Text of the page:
Saturday 30 November 2013

The Green Man and French Horn: offaly good..

Cosy. On a cold November's eve, the wind blustering, the Christmas lights shining (why oh why so early?), we needed a restaurant to warm our cockles, to provide comfort from the Outside. So it was to France we turned, specifically the Loire - stepping inside The Green Man and French Horn, you leave the Outside well and truly behind. A warm welcome, soft lighting and a hallway of a restaurant that somehow makes you feel that it's not just that, we were set up for a night of jollity.

Now I had high hopes for Mr Green and his horn, he is backed by the kind of people who know how to run a restaurant. People who have done this before, well. Take Terroirs, a split level restaurant just by Charing Cross serving two different menus, everything excellent. Brawn, another of theirs, may have run out of their namesake last time I was there, but my oh my did the rest of the menu make up for it. Needless to say I hardly came to this most strangely named of former pubs without expectations.

And I am glad to report that there is no need to draft in Mr Blonde, Mr Blue, Mr Brown or any of the others just yet, Mr Green is doing just fine. A raft of small plates were on offer: London's favourite, rilletes; Jerusalem artichokes, that oh so windy of veg; leeks with brown shrimps. You could make a meal out of these and leave very, very happy.

We decided to get a few to share: "Fresh cheese" was an undressed burrata, resplendent in its nudity; duck egg and salty anchovy soldiers, umami heavy, was a combo to be repeated at home; Game terrine, rich with the weight of venison; sweet and soft Rillon (pork belly), with bitter endive leaves and the punch of mustard. 

"Fresh cheese"
Duck egg with anchovy soldiers
Game terrine
Rillon and endive
Of course, being in "France", we had to indulge in some snails - tender little morsels with a subtle parsley and garlic sauce, interspersed with the crunch of croutons and fried hedgehog mushrooms, a real highlight.

The snails
So onto the main course we marched and I did my usual thing. If there's offal, I'll have it - I just can't help myself. At least this time I knew what I was getting into, despite the kindly look of concern from our waitress. Andouillette - a French sausage like no other. I first had it in Edinburgh when out with a group of mates following one too many pints of IPA (Deuchars, of course), it was described to us as a sausage made with belly. We assumed, belly pork, the meat. No, no, no, you need to go a little deeper than that - it is essentially chitterlings (small pig's intestines), mixed with tripe and wine, encased in more offal.  It is pungent stuff, but once you get over the wiff, it is something to be treasured. And none more so that at the Horny Green Man's place, it may not be from the Loire, but they have it nailed down. Splendid.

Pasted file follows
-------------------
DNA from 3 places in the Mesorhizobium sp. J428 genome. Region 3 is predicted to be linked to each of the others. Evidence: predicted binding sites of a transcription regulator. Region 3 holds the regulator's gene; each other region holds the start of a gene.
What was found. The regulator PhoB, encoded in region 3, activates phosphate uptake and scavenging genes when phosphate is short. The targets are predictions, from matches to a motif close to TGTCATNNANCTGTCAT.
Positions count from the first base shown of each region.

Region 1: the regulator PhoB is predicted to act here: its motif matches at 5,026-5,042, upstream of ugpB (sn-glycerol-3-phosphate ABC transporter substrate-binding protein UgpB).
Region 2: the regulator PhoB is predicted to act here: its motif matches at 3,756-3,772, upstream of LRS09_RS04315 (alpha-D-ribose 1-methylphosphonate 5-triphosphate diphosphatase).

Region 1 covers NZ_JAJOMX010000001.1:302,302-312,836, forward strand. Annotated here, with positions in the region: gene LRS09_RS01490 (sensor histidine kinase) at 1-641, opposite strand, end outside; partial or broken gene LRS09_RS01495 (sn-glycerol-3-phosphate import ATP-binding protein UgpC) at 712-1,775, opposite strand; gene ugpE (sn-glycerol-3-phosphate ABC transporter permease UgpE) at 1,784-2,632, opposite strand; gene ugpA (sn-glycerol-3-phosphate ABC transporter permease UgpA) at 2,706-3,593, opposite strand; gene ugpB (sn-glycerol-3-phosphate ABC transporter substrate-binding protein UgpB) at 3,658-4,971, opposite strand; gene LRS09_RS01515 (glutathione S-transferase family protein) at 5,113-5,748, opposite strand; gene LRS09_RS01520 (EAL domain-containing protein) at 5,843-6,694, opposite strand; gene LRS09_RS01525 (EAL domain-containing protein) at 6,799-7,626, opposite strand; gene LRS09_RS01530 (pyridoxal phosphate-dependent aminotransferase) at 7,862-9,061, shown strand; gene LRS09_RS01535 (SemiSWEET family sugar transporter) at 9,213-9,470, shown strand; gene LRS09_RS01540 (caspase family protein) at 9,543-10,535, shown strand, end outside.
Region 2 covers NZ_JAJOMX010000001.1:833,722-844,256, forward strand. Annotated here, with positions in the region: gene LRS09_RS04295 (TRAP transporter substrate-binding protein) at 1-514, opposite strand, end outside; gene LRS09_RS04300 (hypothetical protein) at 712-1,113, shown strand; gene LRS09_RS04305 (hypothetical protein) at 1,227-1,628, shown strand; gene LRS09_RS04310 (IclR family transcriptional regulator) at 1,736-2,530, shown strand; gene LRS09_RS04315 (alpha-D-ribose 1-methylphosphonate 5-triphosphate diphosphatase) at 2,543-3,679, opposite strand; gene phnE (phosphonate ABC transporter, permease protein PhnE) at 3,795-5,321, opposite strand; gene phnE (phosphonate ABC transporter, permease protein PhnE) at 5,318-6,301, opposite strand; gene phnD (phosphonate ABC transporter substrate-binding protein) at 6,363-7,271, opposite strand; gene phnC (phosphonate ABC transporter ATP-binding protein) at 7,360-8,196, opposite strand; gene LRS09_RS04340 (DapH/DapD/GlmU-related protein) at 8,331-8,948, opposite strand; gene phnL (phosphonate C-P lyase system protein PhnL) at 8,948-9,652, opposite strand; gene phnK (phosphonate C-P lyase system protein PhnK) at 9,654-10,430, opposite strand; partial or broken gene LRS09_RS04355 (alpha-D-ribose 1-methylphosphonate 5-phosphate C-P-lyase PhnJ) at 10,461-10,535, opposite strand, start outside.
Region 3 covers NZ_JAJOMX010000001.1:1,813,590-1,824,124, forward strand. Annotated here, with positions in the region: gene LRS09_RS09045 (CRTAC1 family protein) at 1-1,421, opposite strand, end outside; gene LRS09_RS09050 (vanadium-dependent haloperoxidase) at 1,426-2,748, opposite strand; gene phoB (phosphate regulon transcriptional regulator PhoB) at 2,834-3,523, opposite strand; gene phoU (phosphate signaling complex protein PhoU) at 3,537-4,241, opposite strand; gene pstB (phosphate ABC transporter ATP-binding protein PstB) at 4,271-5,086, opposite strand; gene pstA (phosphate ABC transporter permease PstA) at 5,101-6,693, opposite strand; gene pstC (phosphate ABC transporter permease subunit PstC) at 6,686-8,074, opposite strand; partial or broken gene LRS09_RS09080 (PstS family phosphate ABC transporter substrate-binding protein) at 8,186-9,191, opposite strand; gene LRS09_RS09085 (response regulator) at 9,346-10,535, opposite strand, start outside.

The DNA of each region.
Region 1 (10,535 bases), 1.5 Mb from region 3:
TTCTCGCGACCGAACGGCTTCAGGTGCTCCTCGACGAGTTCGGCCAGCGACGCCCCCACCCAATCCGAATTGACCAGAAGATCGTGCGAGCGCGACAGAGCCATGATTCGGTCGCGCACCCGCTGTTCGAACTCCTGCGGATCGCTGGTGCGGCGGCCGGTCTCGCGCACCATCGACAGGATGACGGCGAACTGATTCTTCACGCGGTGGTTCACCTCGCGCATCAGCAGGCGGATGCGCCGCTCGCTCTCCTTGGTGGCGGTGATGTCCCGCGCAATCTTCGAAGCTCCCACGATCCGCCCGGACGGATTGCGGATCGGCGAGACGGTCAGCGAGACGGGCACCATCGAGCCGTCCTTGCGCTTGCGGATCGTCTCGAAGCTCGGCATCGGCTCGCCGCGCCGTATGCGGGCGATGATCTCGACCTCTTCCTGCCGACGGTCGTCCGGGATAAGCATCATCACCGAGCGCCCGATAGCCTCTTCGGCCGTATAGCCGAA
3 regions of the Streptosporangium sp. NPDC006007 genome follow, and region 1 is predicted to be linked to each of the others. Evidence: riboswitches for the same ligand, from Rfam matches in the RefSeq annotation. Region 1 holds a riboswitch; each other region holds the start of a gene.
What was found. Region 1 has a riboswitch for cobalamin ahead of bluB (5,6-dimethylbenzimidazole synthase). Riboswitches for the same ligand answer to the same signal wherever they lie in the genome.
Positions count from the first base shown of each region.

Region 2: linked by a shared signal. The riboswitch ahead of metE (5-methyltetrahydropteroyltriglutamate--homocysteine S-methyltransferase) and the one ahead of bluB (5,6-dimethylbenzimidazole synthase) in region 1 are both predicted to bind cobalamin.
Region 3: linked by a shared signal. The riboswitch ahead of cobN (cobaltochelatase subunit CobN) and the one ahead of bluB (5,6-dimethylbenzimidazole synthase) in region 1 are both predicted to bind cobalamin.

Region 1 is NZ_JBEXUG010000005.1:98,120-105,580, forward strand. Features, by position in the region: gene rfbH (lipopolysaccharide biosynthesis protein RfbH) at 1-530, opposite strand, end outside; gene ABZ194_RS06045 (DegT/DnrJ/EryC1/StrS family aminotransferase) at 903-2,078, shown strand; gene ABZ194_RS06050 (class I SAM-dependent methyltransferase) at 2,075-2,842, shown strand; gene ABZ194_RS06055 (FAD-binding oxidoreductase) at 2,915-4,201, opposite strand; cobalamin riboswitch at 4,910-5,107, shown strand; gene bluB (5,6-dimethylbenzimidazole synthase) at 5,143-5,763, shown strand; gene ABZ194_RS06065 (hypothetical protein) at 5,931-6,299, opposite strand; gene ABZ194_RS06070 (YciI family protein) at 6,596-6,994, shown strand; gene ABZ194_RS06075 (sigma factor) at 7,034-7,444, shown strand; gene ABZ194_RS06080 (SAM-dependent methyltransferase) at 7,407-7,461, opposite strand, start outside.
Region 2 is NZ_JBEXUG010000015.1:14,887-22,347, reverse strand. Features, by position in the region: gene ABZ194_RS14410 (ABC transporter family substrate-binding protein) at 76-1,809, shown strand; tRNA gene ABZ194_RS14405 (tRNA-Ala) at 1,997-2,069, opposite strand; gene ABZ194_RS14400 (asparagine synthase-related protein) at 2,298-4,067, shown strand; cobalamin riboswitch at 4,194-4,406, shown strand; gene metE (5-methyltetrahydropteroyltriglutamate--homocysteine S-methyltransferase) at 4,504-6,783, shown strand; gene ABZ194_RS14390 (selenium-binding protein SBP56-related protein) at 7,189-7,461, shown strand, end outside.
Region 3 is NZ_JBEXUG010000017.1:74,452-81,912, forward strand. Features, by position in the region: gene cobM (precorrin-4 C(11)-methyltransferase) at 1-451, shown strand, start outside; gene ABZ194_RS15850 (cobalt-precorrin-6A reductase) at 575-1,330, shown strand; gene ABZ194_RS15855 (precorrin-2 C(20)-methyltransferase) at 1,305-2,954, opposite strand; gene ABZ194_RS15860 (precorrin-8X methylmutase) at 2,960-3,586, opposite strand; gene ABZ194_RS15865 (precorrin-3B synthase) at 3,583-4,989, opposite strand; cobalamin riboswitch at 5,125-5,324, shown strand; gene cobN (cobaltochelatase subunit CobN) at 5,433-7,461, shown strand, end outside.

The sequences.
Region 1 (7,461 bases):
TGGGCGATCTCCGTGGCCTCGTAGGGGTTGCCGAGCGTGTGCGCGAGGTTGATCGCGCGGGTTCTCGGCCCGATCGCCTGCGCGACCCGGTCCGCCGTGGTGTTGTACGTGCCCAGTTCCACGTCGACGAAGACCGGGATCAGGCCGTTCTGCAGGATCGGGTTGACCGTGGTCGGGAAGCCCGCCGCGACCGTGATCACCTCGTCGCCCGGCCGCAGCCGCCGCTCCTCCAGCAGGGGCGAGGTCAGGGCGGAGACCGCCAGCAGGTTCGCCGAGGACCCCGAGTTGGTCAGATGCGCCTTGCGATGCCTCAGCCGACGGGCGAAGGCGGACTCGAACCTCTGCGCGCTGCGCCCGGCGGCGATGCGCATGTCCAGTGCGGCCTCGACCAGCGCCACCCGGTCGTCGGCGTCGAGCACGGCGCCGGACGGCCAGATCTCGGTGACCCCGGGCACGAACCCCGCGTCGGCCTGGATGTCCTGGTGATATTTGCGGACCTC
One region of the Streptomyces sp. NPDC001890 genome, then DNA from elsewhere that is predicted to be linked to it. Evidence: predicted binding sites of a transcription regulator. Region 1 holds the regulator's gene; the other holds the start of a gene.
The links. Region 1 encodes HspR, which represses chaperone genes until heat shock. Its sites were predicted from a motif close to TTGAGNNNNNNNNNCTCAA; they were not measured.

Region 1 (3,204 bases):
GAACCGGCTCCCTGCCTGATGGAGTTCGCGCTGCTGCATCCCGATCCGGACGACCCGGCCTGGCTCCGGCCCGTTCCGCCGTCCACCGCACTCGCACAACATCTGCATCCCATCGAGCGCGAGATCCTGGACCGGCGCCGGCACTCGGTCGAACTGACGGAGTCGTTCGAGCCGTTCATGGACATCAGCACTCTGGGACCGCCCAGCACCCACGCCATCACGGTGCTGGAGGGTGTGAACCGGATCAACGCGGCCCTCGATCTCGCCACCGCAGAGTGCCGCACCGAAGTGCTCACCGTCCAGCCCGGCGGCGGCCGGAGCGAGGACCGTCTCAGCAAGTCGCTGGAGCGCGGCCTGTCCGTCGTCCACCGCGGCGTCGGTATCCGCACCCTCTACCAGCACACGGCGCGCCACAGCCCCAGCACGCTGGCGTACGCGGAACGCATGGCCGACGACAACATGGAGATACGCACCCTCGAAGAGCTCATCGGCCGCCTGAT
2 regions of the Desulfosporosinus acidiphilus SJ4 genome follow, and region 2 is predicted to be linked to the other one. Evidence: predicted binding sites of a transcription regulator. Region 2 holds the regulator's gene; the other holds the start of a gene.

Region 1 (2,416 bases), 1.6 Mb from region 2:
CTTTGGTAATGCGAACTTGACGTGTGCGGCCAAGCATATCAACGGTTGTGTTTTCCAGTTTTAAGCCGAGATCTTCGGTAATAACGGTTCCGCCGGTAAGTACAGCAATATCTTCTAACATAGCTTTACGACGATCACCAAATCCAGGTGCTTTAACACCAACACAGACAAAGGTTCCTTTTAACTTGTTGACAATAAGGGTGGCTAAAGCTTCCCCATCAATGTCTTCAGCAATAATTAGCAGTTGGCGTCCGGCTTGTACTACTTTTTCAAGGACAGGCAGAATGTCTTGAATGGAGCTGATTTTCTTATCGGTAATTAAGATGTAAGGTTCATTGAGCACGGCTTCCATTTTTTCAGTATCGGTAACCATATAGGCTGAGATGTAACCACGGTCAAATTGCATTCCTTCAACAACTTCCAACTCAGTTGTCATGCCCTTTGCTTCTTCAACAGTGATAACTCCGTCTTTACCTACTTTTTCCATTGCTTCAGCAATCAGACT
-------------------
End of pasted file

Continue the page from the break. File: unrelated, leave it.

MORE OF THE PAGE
Andouillette with mash and mustard sauce

Others went for mussels and clams (both tasty, but a little measly), a rather pricey piece of sea bass (£23 for a smallish portion), and the skate  - pan fried, the whole wing was served. All eminently serviceable, but not up to the same highs as the starters.

On to something sweet - others had the poached pear and salted caramel sauce, "winemaker's tart", and the rice pudding. All great, but the pudding was the star; it enveloped you, a great big bear hug of a dessert. As usual, I had the cheese - limited choice, but what we had was great.

By this point we had worked our way through a little of their rather splendid wine list (which focuses on small scale French producers), and had warmed up sufficiently to contemplate the Outside. Sad as we were, it was time to venture back out into the bluster, leaving behind only memories of a thoroughly enjoyable evening. 

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